By his relentless determination to defend the land from the threat of popery, Walsingham contributed to driving Catholicism underground. In The Queen's Agent: Sir Francis Walsingham and the Rise of Espionage in Elizabethan England, the author (a Catholic sympathizer) writes the following:
How did Catholics experience their religion in Walsingham's England? ... One by one the altars were broken up, the devotional images profaned and holy wells filled with rubbish. The 1567 the Reformation caught up with Aysgarth, a village in Wensleydale which offered a home to the rood screen from Jervaulx Abbey following the dissolution of the monasteries. Parishioners who had hidden their 'idols' and 'old papistical books' were forced to burn them and stand barefoot in white sheets in a public shaming ritual.
Deprived of its traditional places, the practice of Catholicism was forced beyond consecrated ground. Missionary priests celebrated mass in safe-houses, barns and farmyards. In the West Country, sheets were spread on hedgerows at crossroads to indicate when and where to congregate. Country houses of this period often had their own chapels attached, but government surveillance made them too visible for Catholics to use. ...
Of the three hundred-odd seminary priests who had come to England by 1586, thirty-three had been executed, fifty were in prison and another sixty had been arrested or banished. This was an unsustainable wastage rate. ... Walsingham's pursuivants or 'priest hunters' could search properties for hours or even days ... 
Many Catholics, however, had little or no chance of attending mass. ... Well over half the missionary priests who came to England in Elizabeth's reign spent a period behind bars before being deported or executed.[11]

Mary, Queen of Scots on the way to her execution for her guilt
in the Babington Plot.

The Babington Plot

The most famous instance of Walsingham's skills as a spy was the exposure of the Babington Plot, which aimed to murder Queen Elizabeth, invade England with a Spanish army, free the Catholic Mary Queen of Scots, and put her on the thronea conspiracy that Mary herself was involved in. 
In 1585 Walsingham began to employ a double agent, a priest in touch with Mary, who gave him a copy of all letters she received and sent. A local brewer, also in Walsingham's pay, smuggled the letters in the false bottom of a beer bottle, in and out of Chartley Manor where Mary was imprisoned. 
Mary, Queen of Scots
A group of Catholic gentlemen led by Anthony Babington plotted to kill Elizabeth and wrote to Mary to plan her escape. Walsingham had tricked Mary into thinking that her way of sending and receiving coded messages was completely secret. This idea was actually Walsingham's, so as soon as Mary used the system, he was ready to decode and copy all the messages. The letters provided the evidence to hang the plotters and prove that Mary was involved too.[12]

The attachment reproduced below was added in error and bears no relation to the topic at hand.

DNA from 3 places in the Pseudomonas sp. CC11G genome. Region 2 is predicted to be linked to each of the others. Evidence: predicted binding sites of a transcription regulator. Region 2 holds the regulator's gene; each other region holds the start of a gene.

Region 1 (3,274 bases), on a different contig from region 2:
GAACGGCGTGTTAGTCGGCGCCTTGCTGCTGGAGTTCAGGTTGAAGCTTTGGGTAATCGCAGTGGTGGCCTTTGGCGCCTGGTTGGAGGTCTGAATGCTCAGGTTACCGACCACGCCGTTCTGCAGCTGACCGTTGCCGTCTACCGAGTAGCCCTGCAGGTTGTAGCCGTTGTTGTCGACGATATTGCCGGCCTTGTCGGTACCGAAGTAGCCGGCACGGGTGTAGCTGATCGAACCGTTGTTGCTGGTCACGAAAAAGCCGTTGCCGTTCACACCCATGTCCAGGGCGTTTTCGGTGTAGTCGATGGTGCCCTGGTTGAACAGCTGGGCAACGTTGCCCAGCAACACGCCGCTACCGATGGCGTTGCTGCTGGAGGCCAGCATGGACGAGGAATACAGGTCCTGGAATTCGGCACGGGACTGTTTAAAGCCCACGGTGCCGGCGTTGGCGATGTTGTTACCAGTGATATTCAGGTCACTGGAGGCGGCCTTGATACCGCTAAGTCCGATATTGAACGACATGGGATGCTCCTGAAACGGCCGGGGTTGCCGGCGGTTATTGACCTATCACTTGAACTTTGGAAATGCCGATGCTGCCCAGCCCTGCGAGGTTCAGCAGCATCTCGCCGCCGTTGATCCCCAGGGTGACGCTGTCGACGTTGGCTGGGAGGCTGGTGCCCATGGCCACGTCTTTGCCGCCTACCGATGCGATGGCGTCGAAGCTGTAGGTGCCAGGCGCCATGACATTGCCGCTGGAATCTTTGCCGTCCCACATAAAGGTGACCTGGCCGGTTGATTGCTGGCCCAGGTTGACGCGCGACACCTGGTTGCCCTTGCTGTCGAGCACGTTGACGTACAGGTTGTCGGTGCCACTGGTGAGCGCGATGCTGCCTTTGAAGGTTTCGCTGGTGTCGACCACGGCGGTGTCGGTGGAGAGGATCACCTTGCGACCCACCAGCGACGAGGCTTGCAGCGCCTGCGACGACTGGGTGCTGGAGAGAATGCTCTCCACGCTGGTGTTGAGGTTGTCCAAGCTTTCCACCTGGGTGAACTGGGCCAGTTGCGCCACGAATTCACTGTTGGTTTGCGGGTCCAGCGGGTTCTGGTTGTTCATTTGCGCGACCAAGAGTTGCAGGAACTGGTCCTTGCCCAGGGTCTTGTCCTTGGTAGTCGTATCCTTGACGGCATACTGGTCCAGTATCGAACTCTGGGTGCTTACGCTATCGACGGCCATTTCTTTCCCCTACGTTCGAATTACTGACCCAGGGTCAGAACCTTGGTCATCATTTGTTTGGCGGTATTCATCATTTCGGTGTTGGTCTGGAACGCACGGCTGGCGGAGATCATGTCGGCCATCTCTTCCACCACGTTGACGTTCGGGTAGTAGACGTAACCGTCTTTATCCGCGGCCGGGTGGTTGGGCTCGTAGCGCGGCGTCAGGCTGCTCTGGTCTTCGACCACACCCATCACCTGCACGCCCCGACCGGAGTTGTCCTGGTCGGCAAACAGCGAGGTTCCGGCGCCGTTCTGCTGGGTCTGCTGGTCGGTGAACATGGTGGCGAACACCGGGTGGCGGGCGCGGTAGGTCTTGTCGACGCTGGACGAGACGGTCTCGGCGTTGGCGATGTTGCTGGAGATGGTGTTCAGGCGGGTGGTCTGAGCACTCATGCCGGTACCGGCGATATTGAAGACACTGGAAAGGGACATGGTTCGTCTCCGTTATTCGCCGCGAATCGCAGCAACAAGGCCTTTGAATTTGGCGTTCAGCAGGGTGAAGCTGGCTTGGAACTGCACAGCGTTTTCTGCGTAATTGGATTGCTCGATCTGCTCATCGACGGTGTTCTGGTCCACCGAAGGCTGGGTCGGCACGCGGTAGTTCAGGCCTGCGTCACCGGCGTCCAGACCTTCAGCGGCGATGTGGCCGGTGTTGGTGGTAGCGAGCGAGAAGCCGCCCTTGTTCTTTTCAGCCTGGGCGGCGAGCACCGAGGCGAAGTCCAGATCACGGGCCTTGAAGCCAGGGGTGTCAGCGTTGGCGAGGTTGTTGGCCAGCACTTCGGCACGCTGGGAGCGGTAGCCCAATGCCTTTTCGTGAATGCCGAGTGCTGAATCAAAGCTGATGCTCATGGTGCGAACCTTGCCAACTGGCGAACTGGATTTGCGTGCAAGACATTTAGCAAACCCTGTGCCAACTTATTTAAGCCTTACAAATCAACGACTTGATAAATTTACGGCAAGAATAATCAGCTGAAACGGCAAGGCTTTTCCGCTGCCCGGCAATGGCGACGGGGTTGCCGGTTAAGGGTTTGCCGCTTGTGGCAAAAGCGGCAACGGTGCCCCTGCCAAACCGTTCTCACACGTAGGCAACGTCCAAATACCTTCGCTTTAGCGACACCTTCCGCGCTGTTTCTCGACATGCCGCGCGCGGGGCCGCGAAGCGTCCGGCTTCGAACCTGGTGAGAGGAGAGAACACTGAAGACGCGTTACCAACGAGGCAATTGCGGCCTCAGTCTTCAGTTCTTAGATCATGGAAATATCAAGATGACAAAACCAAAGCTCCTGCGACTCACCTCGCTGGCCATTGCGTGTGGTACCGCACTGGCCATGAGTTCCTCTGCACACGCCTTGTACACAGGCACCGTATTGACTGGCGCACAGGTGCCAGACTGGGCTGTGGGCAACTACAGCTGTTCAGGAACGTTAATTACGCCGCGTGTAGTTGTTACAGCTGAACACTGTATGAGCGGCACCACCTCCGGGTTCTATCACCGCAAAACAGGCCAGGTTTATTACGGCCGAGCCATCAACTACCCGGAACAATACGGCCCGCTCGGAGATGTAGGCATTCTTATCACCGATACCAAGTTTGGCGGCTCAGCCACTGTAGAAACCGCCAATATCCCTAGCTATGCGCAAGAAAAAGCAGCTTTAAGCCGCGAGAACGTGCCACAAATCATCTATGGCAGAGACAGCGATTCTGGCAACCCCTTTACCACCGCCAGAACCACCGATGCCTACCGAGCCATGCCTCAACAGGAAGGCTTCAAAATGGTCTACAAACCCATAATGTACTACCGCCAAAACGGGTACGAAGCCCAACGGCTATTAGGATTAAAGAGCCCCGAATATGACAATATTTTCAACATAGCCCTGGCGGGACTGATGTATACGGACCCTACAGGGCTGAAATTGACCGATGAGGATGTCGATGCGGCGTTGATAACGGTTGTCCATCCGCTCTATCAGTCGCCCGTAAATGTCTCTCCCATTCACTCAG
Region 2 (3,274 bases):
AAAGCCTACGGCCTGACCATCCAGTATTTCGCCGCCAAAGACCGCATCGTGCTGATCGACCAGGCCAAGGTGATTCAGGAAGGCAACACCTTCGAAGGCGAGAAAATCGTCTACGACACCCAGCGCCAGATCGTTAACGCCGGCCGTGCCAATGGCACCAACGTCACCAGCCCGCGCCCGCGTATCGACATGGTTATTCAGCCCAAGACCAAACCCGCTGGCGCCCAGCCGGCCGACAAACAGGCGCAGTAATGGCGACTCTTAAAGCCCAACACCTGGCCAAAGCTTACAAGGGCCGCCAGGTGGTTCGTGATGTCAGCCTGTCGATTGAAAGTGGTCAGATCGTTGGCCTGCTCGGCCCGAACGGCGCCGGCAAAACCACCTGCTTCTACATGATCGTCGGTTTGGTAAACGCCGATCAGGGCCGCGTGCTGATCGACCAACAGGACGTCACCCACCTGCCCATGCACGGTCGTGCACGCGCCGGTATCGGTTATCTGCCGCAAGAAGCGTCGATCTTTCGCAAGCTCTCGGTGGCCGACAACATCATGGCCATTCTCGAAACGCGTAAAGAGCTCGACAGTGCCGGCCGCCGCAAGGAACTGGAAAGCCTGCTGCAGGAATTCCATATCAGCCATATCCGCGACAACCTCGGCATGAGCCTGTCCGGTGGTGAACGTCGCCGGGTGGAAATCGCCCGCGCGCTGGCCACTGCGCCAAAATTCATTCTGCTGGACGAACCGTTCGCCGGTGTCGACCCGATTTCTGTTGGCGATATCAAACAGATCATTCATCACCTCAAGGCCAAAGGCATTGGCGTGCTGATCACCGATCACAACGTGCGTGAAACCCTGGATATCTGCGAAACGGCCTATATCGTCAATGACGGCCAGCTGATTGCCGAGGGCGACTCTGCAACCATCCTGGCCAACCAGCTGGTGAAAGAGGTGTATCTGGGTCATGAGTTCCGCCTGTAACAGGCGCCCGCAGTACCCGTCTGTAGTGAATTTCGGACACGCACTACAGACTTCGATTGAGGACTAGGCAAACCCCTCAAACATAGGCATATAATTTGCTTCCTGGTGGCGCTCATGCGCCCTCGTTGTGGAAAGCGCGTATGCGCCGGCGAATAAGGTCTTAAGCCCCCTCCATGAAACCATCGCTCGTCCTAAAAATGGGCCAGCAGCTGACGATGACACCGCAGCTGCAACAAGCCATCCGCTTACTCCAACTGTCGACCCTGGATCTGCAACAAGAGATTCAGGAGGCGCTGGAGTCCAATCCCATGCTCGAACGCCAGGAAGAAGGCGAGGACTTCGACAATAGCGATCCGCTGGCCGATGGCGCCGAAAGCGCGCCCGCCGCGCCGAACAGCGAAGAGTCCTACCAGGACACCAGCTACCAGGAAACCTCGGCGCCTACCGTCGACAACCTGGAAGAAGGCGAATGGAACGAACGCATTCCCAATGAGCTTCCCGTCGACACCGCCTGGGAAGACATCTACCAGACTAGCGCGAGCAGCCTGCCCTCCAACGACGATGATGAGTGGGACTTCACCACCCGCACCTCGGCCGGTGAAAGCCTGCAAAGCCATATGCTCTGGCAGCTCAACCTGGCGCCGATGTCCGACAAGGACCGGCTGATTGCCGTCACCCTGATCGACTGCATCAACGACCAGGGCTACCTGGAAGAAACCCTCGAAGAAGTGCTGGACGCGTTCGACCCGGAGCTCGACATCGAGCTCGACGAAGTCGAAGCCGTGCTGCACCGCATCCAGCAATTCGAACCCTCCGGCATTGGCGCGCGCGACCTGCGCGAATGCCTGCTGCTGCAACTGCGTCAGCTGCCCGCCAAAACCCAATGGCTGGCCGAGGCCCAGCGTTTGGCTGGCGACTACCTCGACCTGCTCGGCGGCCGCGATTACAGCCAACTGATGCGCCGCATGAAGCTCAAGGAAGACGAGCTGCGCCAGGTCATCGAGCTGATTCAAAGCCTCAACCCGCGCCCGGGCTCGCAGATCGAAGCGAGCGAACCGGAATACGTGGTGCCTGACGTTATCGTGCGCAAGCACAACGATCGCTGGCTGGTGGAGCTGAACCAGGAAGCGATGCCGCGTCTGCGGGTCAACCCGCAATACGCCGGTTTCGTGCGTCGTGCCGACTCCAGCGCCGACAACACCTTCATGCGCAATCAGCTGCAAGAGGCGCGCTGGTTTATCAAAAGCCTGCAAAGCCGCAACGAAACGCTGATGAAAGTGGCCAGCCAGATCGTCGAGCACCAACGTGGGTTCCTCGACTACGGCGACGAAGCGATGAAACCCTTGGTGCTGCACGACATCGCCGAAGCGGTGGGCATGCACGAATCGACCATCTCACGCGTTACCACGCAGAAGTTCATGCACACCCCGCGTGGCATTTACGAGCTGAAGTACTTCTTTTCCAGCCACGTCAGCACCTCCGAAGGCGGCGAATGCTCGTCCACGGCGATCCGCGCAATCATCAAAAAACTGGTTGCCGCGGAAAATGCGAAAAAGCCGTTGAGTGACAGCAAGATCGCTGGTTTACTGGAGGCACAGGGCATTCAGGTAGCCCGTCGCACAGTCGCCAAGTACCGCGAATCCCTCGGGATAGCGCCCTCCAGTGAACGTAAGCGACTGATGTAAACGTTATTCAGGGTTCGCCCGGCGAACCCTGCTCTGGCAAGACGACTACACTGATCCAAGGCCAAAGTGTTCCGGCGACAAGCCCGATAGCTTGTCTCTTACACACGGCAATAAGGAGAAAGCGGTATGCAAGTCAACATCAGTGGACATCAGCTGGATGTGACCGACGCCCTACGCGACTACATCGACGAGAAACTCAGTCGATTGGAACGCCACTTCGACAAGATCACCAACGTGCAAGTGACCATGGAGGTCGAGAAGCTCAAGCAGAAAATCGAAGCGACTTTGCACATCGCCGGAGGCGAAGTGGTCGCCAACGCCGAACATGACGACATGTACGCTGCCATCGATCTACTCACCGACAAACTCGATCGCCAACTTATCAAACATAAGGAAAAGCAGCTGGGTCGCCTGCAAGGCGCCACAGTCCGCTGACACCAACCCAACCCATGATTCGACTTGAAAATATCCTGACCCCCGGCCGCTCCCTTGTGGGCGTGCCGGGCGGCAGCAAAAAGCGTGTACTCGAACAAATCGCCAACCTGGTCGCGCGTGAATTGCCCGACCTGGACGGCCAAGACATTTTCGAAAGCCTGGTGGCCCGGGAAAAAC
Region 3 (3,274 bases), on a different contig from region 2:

For her role in the conspiracy, Mary, Queen of ScotsElizabeth's cousinwould be executed. This was not the typical execution, but an execution of a monarch; and perhaps even a precedent for the regicide of her tyrannical grandson, Charles I. 

As for Walsingham, he had been instrumental in ridding the realm of some of its most dangerous enemies; England was made safer from the ongoing threat of Catholic rule.


[1] Derek Wilson, Sir Francis Walsingham: Courtier in an Age of Terror (London: Constable & Robinson, 2007), no page number, being a preview page in Google Books.
[2] Paul E. J. Hammer, The Polarisation of Elizabethan Politics: The Political Career of Robert Devereux, 2nd Earl of Essex, 1585 - 1597 (New York, NY: Cambridge University Press, 1999), 76.
[3] Robert Hutchinson, Elizabeth's Spymaster: Francis Walsingham and the Secret War That Saved England (New York, NY: Thomas Dunne Books, 2006), 61.
[4] "POPE PIUS V'S BULL AGAINST ELIZABETH (1570)," TudorHistory.org. Retrieved June 9, 2014 from http://tudorhistory.org/primary/papalbull.html.
[5] Wilson, Sir Francis Walsinghamno page number, being a preview page in Google Books.
[6] Timothy Walton, Challenges in Intelligence Analysis: Lessons from 1300 BCE to the Present (New York, NY: Cambridge University Press, 2010), 50.
[7] Lee Miller, Roanoke: Solving the Mystery of the Lost Colony (Skyhorse Publishing, Inc., 2013), no page number, being a preview page in Google Books.
[8] Cited in Frederick George Lee, The Church Under Queen Elizabeth: An Historical Sketch (London: Thomas Baker, 1896), 211.
[9] Ibid., 212.
[10] Cited in Ibid., 212.
[11] John Cooper, The Queen's Agent: Sir Francis Walsingham and the Rise of Espionage in Elizabethan England (New York, NY: Pegasus Books, 2012), 142-145.
[12] Steve Arman, Simon Bird, and Malcolm Wilkinson, Reformation and Rebellion 1485 - 1750, ed., Rosemary Rees (Oxford: Heinemann Educational Publishers, 2002), 28.

photo of Elizabeth and Walsingham: 
© The Trustees of the British Museum

Note about the Theonomy Applied Series: In discussing any particular law, we do not necessarily endorse every aspect of that law as biblical, whether it be the prohibition, sanction, court procedure, etc. Rather, we are merely showing the more or less attempt to apply biblical law in history, whether or not that application was fully biblical. Moreover, in quoting any particular law, we do not necessarily consider those who passed and/or enforced such a law as being fully orthodox in their Christian theology. Professing Christian rulers in history have ranged in their theology from being orthodox (that is, Reformed Protestants) to heretical (for example, Roman Catholics).